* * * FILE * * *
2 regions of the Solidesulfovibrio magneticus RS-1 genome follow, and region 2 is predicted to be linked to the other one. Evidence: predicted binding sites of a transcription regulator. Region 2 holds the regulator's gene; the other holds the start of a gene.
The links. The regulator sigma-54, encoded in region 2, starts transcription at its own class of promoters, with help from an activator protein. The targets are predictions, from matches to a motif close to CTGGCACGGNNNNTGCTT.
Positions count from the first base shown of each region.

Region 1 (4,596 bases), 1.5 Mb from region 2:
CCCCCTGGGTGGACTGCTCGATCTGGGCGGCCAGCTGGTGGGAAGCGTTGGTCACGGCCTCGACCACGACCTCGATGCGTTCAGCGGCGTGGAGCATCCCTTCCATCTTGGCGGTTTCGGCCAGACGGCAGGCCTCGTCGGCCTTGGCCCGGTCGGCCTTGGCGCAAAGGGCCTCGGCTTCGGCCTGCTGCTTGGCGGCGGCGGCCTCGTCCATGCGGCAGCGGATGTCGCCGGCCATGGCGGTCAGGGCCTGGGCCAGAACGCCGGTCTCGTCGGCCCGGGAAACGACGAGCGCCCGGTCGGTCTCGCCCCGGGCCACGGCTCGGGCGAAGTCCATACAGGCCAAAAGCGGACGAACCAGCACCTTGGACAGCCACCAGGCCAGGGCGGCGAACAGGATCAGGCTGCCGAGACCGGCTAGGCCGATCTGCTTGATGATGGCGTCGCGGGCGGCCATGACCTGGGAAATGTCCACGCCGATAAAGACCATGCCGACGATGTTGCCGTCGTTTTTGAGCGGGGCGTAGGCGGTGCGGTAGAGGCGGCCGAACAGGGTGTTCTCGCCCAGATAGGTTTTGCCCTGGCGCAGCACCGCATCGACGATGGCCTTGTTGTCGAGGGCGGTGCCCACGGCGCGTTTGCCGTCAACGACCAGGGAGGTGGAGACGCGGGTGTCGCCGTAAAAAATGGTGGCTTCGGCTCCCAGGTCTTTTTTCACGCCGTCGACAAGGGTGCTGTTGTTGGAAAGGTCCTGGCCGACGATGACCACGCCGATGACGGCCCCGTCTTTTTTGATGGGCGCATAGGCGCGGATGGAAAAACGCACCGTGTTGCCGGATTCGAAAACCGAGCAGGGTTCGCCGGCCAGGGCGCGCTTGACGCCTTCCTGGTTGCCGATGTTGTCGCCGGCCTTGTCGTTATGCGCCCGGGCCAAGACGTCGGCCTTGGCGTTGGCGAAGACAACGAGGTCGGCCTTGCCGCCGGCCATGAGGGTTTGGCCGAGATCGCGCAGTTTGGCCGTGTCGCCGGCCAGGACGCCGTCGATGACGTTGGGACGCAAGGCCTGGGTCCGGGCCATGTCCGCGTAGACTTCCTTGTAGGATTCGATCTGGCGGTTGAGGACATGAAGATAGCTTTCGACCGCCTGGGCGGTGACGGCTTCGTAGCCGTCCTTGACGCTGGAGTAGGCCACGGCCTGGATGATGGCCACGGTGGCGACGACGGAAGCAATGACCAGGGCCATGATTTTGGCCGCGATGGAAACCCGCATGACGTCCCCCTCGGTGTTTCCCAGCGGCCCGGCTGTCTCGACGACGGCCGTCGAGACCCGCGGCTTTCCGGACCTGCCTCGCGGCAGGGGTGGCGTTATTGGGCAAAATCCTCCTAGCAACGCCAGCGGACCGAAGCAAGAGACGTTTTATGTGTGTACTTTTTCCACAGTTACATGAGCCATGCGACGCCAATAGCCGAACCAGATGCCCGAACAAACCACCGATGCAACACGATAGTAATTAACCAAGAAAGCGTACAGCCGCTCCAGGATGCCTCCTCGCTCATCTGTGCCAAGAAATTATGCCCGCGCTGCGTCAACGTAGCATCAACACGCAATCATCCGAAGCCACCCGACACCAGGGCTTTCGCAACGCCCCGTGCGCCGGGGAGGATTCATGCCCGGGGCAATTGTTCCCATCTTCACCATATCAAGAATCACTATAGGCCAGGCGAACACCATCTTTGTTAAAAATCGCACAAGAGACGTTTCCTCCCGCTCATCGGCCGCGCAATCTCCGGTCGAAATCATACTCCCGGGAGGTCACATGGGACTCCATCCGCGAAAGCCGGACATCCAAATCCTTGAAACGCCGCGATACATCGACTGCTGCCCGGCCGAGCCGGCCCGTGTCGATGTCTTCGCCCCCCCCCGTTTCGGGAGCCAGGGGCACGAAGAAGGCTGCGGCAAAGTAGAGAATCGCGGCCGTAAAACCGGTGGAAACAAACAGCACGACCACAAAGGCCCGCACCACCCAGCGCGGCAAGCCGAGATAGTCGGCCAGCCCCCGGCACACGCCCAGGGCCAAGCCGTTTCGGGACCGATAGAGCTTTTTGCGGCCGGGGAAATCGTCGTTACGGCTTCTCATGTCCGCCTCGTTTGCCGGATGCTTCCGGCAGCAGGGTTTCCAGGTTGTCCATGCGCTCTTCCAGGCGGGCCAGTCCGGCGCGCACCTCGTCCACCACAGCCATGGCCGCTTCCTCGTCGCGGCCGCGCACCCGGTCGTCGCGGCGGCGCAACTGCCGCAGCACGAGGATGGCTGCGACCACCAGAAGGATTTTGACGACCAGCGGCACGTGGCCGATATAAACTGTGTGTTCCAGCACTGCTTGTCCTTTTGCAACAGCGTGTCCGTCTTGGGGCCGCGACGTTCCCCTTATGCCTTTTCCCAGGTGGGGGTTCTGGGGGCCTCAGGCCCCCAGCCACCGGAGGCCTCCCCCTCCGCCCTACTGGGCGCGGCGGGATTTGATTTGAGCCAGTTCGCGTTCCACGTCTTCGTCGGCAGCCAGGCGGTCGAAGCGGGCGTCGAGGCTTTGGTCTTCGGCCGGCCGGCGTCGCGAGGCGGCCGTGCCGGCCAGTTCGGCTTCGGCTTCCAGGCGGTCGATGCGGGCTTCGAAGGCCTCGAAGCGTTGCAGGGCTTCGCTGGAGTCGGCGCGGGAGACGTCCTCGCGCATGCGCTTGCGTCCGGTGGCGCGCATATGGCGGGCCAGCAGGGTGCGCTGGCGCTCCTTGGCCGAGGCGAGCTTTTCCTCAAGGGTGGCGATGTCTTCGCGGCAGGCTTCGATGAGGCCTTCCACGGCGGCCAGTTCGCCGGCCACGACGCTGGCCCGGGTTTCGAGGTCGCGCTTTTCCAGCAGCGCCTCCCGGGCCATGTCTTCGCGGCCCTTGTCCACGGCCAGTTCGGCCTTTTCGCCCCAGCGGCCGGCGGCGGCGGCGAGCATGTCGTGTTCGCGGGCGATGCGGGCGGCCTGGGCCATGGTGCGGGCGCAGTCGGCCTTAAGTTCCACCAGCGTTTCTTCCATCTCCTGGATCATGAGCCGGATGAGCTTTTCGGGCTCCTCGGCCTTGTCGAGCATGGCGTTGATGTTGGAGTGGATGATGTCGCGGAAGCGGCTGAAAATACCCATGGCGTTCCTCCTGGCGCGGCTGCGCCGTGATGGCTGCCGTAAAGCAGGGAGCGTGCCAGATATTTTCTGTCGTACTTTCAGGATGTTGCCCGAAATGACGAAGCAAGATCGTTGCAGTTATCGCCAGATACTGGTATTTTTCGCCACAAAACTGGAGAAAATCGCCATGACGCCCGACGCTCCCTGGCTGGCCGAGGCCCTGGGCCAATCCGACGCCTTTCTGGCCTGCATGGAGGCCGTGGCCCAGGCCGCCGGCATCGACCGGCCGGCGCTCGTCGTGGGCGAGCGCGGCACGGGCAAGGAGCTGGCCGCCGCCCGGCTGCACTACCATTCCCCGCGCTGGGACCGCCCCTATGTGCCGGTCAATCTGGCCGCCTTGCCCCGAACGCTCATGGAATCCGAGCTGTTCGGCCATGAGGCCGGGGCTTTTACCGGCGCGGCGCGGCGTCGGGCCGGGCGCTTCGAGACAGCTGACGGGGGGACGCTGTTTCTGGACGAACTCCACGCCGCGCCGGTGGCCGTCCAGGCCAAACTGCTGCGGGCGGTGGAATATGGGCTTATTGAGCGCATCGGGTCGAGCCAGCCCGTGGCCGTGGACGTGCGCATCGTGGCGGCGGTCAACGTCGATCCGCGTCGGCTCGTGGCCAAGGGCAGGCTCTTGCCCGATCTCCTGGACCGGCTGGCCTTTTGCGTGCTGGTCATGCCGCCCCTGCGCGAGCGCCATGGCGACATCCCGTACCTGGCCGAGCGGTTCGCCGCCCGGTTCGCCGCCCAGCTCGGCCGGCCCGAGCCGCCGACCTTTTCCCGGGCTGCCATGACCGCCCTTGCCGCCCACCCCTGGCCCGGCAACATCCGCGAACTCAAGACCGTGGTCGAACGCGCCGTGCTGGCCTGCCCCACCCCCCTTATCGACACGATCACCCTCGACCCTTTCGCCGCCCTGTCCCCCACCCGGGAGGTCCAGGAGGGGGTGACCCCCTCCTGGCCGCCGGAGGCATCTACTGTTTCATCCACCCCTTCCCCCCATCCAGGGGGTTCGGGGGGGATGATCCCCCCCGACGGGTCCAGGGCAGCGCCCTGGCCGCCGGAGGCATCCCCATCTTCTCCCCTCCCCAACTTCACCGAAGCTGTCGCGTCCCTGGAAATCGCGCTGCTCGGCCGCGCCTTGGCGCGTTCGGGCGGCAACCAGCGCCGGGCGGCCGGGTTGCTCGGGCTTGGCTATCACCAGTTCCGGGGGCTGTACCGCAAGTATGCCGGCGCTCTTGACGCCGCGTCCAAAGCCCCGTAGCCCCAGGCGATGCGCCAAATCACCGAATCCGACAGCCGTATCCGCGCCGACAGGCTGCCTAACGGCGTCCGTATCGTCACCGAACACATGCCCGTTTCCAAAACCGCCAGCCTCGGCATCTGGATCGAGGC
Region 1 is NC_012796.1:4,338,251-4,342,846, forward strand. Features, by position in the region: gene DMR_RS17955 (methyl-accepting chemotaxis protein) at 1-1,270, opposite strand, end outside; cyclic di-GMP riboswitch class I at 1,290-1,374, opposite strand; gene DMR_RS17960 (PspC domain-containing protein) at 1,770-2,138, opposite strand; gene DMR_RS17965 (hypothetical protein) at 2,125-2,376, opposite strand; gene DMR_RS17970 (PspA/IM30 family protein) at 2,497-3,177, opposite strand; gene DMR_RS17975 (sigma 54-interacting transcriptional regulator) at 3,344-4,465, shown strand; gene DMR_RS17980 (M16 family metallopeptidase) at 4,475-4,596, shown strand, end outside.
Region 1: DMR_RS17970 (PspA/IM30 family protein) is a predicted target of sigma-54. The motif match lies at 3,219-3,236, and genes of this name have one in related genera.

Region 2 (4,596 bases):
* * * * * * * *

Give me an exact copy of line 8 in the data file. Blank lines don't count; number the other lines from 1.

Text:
Region 2 (4,596 bases):